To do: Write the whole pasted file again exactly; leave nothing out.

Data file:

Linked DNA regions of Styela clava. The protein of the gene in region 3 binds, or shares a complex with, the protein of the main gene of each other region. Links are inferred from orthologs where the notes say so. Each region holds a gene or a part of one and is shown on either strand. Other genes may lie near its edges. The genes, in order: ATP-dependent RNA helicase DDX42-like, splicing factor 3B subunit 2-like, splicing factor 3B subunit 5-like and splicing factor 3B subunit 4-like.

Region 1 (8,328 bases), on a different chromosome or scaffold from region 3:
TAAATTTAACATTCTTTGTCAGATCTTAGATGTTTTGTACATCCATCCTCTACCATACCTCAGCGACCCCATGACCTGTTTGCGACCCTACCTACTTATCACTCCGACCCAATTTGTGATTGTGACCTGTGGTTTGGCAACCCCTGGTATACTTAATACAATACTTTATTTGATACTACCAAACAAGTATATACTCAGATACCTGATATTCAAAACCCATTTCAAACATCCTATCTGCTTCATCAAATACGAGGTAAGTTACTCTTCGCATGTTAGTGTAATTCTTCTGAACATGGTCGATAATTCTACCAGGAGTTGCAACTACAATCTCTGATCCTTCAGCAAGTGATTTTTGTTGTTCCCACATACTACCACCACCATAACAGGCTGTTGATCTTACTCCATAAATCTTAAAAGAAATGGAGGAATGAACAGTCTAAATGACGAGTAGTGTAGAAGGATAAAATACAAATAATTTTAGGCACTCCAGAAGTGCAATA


Linked DNA regions of Styela clava. The protein of the gene in region 3 binds, or shares a complex with, the protein of the main gene of each other region. Links are inferred from orthologs where the notes say so. Each region holds a gene or a part of one and is shown on either strand. Other genes may lie near its edges. The genes, in order: ATP-dependent RNA helicase DDX42-like, splicing factor 3B subunit 2-like, splicing factor 3B subunit 5-like and splicing factor 3B subunit 4-like.

Region 1 (8,328 bases), on a different chromosome or scaffold from region 3:
TAAATTTAACATTCTTTGTCAGATCTTAGATGTTTTGTACATCCATCCTCTACCATACCTCAGCGACCCCATGACCTGTTTGCGACCCTACCTACTTATCACTCCGACCCAATTTGTGATTGTGACCTGTGGTTTGGCAACCCCTGGTATACTTAATACAATACTTTATTTGATACTACCAAACAAGTATATACTCAGATACCTGATATTCAAAACCCATTTCAAACATCCTATCTGCTTCATCAAATACGAGGTAAGTTACTCTTCGCATGTTAGTGTAATTCTTCTGAACATGGTCGATAATTCTACCAGGAGTTGCAACTACAATCTCTGATCCTTCAGCAAGTGATTTTTGTTGTTCCCACATACTACCACCACCATAACAGGCTGTTGATCTTACTCCATAAATCTTAAAAGAAATGGAGGAATGAACAGTCTAAATGACGAGTAGTGTAGAAGGATAAAATACAAATAATTTTAGGCACTCCAGAAGTGCAATA